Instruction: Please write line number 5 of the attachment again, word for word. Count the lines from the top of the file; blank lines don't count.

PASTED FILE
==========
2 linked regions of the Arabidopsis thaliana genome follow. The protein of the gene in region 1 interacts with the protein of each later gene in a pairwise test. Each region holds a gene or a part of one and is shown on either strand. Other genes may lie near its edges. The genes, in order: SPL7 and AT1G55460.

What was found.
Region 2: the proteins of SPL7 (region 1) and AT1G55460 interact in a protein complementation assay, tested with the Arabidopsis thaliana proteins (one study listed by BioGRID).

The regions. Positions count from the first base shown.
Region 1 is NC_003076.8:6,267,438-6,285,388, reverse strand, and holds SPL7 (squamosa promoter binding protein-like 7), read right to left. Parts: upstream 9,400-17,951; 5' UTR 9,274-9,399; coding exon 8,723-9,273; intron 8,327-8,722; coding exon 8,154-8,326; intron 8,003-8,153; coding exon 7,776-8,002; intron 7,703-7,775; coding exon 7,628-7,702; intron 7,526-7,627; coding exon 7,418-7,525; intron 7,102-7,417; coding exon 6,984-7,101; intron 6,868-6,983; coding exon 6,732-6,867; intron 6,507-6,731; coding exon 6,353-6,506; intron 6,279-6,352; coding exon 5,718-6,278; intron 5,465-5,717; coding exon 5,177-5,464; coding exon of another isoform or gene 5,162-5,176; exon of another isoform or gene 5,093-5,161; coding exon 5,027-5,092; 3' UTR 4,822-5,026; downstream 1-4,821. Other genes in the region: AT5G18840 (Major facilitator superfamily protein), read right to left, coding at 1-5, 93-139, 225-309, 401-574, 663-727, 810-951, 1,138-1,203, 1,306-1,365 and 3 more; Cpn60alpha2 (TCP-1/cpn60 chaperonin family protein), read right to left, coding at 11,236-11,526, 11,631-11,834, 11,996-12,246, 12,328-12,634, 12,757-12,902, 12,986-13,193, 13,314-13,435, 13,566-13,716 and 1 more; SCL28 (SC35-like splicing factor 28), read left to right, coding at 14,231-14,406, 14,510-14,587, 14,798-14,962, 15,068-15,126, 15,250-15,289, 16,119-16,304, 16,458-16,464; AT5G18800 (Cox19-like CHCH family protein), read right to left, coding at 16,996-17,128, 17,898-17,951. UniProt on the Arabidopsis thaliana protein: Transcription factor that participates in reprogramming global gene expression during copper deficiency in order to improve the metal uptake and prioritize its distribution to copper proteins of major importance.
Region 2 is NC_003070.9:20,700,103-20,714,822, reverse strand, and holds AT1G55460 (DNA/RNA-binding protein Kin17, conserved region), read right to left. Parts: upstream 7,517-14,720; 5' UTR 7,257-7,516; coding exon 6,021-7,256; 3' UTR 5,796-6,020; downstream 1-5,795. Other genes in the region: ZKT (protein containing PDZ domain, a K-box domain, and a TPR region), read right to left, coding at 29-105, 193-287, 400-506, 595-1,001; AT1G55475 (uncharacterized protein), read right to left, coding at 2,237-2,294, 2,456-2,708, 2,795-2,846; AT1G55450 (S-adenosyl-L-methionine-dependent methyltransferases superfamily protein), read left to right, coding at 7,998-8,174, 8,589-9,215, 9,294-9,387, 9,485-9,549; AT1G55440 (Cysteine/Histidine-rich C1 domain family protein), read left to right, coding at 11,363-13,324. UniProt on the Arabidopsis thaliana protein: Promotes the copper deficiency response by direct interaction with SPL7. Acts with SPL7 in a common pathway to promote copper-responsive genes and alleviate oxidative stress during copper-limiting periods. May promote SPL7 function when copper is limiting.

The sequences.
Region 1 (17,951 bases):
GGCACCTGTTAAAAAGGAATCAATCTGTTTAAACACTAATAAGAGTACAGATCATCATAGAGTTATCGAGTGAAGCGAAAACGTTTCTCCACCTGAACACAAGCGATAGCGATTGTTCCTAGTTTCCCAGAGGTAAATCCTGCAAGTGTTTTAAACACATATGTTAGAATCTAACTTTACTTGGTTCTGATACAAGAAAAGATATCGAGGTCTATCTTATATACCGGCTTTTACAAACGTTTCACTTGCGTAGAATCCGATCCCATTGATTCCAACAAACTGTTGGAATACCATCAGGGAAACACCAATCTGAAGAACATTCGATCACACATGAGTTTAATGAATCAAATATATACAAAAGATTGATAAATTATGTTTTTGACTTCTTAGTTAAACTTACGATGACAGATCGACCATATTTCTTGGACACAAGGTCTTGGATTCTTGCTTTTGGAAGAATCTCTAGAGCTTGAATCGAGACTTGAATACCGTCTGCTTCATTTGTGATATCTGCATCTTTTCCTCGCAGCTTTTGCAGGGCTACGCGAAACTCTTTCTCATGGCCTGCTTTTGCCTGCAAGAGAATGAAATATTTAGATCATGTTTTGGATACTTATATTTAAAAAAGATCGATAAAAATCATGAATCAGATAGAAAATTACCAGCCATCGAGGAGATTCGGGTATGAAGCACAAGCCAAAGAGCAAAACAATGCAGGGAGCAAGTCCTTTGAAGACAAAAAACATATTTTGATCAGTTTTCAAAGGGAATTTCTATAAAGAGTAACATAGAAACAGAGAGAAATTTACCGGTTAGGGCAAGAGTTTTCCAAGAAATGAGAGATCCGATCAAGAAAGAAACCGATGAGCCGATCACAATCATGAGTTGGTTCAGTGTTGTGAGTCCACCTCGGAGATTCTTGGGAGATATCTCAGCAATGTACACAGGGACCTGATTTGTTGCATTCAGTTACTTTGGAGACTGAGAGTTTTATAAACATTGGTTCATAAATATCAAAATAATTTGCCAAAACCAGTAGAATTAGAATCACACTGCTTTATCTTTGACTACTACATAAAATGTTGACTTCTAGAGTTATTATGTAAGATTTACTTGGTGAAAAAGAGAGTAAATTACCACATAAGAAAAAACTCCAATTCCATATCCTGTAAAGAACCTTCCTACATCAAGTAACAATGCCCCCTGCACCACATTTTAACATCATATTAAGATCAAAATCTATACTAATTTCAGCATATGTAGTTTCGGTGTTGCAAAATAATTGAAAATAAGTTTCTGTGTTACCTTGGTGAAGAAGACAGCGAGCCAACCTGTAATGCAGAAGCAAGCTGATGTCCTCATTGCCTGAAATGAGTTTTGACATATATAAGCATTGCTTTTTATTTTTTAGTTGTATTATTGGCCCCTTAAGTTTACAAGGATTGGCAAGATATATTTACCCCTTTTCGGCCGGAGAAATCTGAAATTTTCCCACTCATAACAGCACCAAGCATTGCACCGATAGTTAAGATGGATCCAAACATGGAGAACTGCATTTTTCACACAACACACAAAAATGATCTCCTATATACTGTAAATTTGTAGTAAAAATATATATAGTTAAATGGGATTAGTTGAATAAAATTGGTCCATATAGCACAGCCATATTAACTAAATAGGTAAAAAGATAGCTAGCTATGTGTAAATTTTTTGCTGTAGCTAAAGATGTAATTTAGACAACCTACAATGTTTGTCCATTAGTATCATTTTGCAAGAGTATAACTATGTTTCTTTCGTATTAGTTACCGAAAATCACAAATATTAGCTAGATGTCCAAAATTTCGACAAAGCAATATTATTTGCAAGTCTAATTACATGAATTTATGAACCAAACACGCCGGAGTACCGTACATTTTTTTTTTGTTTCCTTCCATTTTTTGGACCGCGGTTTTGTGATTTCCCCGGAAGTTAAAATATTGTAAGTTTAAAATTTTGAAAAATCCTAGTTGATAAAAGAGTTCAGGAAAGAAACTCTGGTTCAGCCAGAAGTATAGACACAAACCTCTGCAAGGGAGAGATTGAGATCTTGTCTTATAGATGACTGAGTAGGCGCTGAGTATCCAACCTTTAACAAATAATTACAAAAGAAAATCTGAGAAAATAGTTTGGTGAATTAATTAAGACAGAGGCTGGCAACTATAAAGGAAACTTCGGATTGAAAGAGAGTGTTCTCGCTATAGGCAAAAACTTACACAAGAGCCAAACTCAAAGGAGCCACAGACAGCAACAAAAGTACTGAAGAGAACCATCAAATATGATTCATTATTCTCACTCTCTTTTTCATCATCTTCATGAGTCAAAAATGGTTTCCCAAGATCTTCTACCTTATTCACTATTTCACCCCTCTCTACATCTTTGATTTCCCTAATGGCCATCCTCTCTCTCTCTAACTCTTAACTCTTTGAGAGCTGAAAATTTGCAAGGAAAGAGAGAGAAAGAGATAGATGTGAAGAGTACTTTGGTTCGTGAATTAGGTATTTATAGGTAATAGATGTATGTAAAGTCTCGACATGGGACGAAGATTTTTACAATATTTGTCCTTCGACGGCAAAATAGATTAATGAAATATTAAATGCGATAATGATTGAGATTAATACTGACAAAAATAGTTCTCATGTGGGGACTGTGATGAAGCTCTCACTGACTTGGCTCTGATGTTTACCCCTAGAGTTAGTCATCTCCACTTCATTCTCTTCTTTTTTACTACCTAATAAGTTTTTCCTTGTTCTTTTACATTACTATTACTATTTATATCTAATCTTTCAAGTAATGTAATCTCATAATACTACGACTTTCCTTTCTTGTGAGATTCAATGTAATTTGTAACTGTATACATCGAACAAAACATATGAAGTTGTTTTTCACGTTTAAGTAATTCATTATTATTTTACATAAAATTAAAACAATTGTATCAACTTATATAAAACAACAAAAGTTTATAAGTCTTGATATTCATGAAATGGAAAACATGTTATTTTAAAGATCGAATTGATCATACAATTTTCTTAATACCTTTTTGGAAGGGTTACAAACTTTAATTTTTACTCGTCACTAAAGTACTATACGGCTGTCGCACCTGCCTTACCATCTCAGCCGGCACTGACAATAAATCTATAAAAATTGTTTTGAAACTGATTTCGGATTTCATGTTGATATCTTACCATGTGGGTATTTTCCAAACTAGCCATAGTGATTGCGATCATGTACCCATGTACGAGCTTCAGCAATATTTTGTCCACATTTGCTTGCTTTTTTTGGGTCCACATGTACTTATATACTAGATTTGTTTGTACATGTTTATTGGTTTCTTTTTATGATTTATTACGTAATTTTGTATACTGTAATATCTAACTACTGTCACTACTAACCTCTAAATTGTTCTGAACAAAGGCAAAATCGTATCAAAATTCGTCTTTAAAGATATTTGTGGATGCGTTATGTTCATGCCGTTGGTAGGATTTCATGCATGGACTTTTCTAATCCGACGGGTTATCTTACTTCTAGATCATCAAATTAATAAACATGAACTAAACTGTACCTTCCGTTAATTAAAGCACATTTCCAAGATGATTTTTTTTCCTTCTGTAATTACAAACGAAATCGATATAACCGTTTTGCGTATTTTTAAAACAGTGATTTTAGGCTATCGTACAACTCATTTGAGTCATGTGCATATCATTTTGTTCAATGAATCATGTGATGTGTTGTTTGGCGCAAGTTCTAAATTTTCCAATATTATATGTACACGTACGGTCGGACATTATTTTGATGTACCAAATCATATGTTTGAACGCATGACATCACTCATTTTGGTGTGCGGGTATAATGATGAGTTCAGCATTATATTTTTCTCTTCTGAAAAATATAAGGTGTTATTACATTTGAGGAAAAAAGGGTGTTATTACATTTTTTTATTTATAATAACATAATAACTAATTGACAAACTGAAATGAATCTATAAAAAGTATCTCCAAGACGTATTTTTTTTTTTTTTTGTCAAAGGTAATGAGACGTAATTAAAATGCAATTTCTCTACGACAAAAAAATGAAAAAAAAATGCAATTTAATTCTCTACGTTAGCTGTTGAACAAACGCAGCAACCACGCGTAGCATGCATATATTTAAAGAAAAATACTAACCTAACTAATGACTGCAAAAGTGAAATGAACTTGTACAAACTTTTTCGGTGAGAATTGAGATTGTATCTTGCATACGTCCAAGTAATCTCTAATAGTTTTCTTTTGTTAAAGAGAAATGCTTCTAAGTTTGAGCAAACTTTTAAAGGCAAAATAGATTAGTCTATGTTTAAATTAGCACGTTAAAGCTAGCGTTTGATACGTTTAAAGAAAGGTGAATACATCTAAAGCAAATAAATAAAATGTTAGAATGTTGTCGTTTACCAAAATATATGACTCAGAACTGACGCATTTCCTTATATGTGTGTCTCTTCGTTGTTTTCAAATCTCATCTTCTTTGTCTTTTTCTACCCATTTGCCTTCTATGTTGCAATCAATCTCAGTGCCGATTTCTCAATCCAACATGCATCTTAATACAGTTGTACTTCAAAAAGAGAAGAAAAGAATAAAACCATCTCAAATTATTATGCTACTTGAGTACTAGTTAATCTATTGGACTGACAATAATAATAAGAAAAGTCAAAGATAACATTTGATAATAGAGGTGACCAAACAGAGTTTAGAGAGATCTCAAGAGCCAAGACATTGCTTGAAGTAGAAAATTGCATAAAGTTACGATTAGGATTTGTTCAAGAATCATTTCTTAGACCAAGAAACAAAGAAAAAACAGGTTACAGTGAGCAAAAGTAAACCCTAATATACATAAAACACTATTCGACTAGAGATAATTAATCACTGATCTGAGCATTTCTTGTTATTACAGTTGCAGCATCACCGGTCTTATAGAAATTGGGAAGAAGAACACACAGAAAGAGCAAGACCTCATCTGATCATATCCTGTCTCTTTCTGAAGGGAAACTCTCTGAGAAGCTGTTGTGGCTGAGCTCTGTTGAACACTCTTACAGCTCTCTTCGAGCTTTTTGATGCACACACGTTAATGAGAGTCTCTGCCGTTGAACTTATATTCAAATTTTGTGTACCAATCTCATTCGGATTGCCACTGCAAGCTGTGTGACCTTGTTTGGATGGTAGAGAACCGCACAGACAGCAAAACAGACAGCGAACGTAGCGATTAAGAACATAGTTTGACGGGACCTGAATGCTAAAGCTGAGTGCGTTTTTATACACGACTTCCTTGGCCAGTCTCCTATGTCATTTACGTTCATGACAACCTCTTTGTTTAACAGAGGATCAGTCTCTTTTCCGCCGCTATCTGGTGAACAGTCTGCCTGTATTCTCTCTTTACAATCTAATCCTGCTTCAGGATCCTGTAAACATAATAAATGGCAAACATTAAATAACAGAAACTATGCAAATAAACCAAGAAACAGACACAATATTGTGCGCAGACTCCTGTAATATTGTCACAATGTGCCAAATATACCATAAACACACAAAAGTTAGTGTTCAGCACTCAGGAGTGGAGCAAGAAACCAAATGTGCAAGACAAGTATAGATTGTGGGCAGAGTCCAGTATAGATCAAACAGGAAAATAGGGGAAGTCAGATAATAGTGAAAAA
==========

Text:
Region 1 is NC_003076.8:6,267,438-6,285,388, reverse strand, and holds SPL7 (squamosa promoter binding protein-like 7), read right to left. Parts: upstream 9,400-17,951; 5' UTR 9,274-9,399; coding exon 8,723-9,273; intron 8,327-8,722; coding exon 8,154-8,326; intron 8,003-8,153; coding exon 7,776-8,002; intron 7,703-7,775; coding exon 7,628-7,702; intron 7,526-7,627; coding exon 7,418-7,525; intron 7,102-7,417; coding exon 6,984-7,101; intron 6,868-6,983; coding exon 6,732-6,867; intron 6,507-6,731; coding exon 6,353-6,506; intron 6,279-6,352; coding exon 5,718-6,278; intron 5,465-5,717; coding exon 5,177-5,464; coding exon of another isoform or gene 5,162-5,176; exon of another isoform or gene 5,093-5,161; coding exon 5,027-5,092; 3' UTR 4,822-5,026; downstream 1-4,821. Other genes in the region: AT5G18840 (Major facilitator superfamily protein), read right to left, coding at 1-5, 93-139, 225-309, 401-574, 663-727, 810-951, 1,138-1,203, 1,306-1,365 and 3 more; Cpn60alpha2 (TCP-1/cpn60 chaperonin family protein), read right to left, coding at 11,236-11,526, 11,631-11,834, 11,996-12,246, 12,328-12,634, 12,757-12,902, 12,986-13,193, 13,314-13,435, 13,566-13,716 and 1 more; SCL28 (SC35-like splicing factor 28), read left to right, coding at 14,231-14,406, 14,510-14,587, 14,798-14,962, 15,068-15,126, 15,250-15,289, 16,119-16,304, 16,458-16,464; AT5G18800 (Cox19-like CHCH family protein), read right to left, coding at 16,996-17,128, 17,898-17,951. UniProt on the Arabidopsis thaliana protein: Transcription factor that participates in reprogramming global gene expression during copper deficiency in order to improve the metal uptake and prioritize its distribution to copper proteins of major importance.